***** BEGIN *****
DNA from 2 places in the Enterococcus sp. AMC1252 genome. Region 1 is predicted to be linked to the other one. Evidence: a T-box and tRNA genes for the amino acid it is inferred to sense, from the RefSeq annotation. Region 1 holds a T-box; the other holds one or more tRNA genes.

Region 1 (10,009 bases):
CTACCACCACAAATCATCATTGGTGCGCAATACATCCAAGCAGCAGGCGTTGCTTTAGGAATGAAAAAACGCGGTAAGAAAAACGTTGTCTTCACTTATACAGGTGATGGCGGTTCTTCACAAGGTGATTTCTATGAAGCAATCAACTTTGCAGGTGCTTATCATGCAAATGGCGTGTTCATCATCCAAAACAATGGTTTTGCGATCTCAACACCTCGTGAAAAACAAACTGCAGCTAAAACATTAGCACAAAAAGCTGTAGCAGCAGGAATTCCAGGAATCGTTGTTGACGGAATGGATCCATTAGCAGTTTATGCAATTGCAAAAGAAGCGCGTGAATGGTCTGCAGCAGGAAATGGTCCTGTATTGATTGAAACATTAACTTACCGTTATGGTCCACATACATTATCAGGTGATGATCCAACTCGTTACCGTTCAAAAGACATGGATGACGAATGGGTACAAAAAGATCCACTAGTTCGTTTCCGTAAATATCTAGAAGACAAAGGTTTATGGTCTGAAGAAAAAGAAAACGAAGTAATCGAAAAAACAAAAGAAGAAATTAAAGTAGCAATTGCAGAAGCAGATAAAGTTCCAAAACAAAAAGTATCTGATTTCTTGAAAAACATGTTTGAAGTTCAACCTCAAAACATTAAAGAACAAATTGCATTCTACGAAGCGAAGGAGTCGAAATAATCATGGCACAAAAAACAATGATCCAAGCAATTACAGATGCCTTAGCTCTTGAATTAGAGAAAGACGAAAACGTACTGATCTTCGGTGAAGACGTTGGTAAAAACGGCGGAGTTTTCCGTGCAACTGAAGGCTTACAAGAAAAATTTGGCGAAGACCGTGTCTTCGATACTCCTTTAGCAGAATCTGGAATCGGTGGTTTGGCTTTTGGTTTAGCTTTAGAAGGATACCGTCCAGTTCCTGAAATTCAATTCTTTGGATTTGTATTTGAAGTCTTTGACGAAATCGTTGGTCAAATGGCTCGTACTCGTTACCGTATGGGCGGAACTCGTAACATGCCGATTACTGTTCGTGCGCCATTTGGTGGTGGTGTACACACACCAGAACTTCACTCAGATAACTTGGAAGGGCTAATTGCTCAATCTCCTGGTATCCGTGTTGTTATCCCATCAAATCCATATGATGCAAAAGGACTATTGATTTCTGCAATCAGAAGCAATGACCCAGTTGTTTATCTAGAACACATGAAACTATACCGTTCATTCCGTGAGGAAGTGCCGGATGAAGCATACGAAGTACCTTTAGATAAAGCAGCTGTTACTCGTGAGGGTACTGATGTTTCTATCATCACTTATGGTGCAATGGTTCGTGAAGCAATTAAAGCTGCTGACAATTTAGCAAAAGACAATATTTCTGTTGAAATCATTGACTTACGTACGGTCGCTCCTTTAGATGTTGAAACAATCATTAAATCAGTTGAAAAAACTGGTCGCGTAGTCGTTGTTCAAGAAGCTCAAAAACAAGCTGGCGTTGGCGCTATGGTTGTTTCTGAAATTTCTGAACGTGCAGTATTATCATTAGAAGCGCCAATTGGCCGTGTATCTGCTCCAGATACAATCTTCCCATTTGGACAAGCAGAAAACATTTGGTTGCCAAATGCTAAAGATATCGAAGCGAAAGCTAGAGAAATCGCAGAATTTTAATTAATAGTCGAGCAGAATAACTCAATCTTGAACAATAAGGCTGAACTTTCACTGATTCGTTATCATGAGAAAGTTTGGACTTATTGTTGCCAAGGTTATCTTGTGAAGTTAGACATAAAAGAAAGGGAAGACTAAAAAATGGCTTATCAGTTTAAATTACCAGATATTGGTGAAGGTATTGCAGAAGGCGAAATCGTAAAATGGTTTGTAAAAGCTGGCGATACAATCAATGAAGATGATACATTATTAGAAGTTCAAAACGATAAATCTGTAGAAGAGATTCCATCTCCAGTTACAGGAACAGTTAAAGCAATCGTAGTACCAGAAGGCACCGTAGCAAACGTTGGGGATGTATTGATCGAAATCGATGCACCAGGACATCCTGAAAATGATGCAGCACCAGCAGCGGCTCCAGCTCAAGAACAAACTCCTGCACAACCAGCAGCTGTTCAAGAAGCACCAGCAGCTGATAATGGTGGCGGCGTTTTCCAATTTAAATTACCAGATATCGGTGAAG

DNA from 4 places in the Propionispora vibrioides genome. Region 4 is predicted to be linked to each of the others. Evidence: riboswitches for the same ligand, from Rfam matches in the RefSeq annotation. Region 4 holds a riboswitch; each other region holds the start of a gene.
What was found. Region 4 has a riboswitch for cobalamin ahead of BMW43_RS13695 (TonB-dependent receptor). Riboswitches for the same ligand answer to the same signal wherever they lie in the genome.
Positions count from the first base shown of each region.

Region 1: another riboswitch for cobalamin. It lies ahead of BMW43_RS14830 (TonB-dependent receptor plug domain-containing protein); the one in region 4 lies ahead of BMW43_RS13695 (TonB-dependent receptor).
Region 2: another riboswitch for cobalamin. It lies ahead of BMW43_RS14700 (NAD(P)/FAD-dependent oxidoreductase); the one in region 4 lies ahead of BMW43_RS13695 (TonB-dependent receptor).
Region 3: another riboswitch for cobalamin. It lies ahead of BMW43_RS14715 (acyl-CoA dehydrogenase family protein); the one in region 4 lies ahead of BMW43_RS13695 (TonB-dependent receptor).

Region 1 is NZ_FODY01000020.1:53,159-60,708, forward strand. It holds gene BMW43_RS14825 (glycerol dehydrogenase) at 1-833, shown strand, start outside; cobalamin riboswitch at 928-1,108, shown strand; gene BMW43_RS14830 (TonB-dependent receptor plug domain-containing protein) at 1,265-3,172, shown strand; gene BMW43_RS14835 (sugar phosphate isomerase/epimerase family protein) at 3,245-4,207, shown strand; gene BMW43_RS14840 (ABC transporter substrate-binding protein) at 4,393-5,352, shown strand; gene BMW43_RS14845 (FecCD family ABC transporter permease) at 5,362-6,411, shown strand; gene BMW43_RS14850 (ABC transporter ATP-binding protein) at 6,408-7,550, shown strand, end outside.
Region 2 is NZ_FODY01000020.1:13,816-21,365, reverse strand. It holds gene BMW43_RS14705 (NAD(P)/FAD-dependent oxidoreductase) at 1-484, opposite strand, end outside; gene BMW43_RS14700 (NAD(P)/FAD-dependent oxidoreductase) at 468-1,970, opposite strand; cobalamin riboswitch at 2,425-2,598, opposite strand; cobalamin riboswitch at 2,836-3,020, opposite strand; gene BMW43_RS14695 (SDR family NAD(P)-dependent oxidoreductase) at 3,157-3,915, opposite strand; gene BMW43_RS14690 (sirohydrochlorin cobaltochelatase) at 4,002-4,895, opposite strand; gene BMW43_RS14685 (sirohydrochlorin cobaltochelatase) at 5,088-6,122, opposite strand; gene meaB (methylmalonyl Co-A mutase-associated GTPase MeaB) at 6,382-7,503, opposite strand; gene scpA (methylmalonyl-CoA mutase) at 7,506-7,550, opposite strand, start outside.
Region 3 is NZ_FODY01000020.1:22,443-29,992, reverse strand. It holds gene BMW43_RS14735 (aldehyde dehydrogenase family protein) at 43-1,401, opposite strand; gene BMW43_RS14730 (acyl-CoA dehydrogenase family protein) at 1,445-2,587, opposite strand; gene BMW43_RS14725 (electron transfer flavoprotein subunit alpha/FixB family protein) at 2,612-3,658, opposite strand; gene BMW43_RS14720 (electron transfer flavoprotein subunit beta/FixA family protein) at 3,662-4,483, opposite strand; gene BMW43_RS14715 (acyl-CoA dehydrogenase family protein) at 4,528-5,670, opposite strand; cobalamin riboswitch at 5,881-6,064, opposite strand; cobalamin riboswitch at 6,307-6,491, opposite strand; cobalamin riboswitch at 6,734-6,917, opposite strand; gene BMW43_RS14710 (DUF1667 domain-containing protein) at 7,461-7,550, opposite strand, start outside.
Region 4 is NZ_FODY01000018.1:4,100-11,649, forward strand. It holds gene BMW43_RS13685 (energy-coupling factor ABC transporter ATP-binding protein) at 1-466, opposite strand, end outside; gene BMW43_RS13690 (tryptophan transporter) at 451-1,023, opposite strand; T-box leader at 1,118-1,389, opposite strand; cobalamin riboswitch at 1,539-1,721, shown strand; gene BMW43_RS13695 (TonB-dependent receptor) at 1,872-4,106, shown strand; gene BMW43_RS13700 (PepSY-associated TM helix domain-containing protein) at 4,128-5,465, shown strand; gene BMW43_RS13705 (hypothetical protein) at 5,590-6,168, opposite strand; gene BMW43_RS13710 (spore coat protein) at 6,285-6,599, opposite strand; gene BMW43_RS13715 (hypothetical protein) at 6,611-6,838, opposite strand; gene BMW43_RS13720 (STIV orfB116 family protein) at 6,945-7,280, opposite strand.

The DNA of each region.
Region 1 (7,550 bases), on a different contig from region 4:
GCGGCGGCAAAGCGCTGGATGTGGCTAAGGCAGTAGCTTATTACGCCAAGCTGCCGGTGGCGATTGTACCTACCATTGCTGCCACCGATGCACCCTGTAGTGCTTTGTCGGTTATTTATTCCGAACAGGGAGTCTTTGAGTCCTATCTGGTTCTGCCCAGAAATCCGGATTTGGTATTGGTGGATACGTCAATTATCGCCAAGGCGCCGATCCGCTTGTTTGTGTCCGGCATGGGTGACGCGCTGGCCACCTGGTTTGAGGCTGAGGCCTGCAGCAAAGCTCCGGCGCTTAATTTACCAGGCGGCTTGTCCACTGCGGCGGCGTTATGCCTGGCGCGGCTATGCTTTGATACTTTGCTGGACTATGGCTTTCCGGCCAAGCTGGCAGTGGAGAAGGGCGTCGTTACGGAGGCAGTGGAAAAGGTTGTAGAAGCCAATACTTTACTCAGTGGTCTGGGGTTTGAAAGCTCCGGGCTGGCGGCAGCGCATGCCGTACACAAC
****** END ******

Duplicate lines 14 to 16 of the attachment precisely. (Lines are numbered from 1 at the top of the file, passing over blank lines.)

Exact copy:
The DNA of each region.
Region 1 (7,550 bases), on a different contig from region 4:
GCGGCGGCAAAGCGCTGGATGTGGCTAAGGCAGTAGCTTATTACGCCAAGCTGCCGGTGGCGATTGTACCTACCATTGCTGCCACCGATGCACCCTGTAGTGCTTTGTCGGTTATTTATTCCGAACAGGGAGTCTTTGAGTCCTATCTGGTTCTGCCCAGAAATCCGGATTTGGTATTGGTGGATACGTCAATTATCGCCAAGGCGCCGATCCGCTTGTTTGTGTCCGGCATGGGTGACGCGCTGGCCACCTGGTTTGAGGCTGAGGCCTGCAGCAAAGCTCCGGCGCTTAATTTACCAGGCGGCTTGTCCACTGCGGCGGCGTTATGCCTGGCGCGGCTATGCTTTGATACTTTGCTGGACTATGGCTTTCCGGCCAAGCTGGCAGTGGAGAAGGGCGTCGTTACGGAGGCAGTGGAAAAGGTTGTAGAAGCCAATACTTTACTCAGTGGTCTGGGGTTTGAAAGCTCCGGGCTGGCGGCAGCGCATGCCGTACACAAC